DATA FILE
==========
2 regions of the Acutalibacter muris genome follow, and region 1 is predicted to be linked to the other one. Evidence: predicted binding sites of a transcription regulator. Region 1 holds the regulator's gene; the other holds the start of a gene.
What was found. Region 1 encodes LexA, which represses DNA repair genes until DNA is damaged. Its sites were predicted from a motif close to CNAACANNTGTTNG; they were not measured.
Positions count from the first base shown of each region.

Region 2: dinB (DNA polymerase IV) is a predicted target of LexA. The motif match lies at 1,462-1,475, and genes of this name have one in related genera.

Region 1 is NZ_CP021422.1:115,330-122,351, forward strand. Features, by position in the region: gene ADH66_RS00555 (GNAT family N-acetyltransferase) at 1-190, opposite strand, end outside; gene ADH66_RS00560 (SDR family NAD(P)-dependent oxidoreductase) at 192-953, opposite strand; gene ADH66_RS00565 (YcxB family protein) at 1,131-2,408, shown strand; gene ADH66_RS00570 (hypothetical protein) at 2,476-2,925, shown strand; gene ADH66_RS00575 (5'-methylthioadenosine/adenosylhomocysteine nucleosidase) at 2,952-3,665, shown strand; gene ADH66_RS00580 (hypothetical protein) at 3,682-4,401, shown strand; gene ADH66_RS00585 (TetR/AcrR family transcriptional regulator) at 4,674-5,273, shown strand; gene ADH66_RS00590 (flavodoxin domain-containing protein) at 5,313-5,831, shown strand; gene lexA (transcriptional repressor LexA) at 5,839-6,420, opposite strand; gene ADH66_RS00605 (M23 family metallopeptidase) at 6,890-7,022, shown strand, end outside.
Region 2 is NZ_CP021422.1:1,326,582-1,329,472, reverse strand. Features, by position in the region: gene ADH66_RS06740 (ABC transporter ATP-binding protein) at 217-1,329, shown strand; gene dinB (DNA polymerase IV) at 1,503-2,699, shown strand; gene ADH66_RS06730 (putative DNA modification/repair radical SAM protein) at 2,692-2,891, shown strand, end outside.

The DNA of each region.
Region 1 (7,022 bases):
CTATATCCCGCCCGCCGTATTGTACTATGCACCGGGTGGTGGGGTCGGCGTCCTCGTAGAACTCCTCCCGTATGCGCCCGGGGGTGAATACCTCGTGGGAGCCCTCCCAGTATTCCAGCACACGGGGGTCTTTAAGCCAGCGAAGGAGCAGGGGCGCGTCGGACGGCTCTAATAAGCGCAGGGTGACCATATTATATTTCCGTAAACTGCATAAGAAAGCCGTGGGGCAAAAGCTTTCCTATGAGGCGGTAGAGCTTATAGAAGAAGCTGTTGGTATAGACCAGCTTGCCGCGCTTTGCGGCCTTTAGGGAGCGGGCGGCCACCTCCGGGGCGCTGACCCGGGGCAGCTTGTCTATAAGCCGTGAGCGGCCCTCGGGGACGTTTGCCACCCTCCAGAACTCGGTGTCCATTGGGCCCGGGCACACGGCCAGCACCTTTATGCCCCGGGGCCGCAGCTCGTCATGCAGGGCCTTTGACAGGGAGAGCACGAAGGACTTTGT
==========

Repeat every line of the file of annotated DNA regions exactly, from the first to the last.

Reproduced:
2 regions of the Acutalibacter muris genome follow, and region 1 is predicted to be linked to the other one. Evidence: predicted binding sites of a transcription regulator. Region 1 holds the regulator's gene; the other holds the start of a gene.
What was found. Region 1 encodes LexA, which represses DNA repair genes until DNA is damaged. Its sites were predicted from a motif close to CNAACANNTGTTNG; they were not measured.
Positions count from the first base shown of each region.

Region 2: dinB (DNA polymerase IV) is a predicted target of LexA. The motif match lies at 1,462-1,475, and genes of this name have one in related genera.

Region 1 is NZ_CP021422.1:115,330-122,351, forward strand. Features, by position in the region: gene ADH66_RS00555 (GNAT family N-acetyltransferase) at 1-190, opposite strand, end outside; gene ADH66_RS00560 (SDR family NAD(P)-dependent oxidoreductase) at 192-953, opposite strand; gene ADH66_RS00565 (YcxB family protein) at 1,131-2,408, shown strand; gene ADH66_RS00570 (hypothetical protein) at 2,476-2,925, shown strand; gene ADH66_RS00575 (5'-methylthioadenosine/adenosylhomocysteine nucleosidase) at 2,952-3,665, shown strand; gene ADH66_RS00580 (hypothetical protein) at 3,682-4,401, shown strand; gene ADH66_RS00585 (TetR/AcrR family transcriptional regulator) at 4,674-5,273, shown strand; gene ADH66_RS00590 (flavodoxin domain-containing protein) at 5,313-5,831, shown strand; gene lexA (transcriptional repressor LexA) at 5,839-6,420, opposite strand; gene ADH66_RS00605 (M23 family metallopeptidase) at 6,890-7,022, shown strand, end outside.
Region 2 is NZ_CP021422.1:1,326,582-1,329,472, reverse strand. Features, by position in the region: gene ADH66_RS06740 (ABC transporter ATP-binding protein) at 217-1,329, shown strand; gene dinB (DNA polymerase IV) at 1,503-2,699, shown strand; gene ADH66_RS06730 (putative DNA modification/repair radical SAM protein) at 2,692-2,891, shown strand, end outside.

The DNA of each region.
Region 1 (7,022 bases):
CTATATCCCGCCCGCCGTATTGTACTATGCACCGGGTGGTGGGGTCGGCGTCCTCGTAGAACTCCTCCCGTATGCGCCCGGGGGTGAATACCTCGTGGGAGCCCTCCCAGTATTCCAGCACACGGGGGTCTTTAAGCCAGCGAAGGAGCAGGGGCGCGTCGGACGGCTCTAATAAGCGCAGGGTGACCATATTATATTTCCGTAAACTGCATAAGAAAGCCGTGGGGCAAAAGCTTTCCTATGAGGCGGTAGAGCTTATAGAAGAAGCTGTTGGTATAGACCAGCTTGCCGCGCTTTGCGGCCTTTAGGGAGCGGGCGGCCACCTCCGGGGCGCTGACCCGGGGCAGCTTGTCTATAAGCCGTGAGCGGCCCTCGGGGACGTTTGCCACCCTCCAGAACTCGGTGTCCATTGGGCCCGGGCACACGGCCAGCACCTTTATGCCCCGGGGCCGCAGCTCGTCATGCAGGGCCTTTGACAGGGAGAGCACGAAGGACTTTGT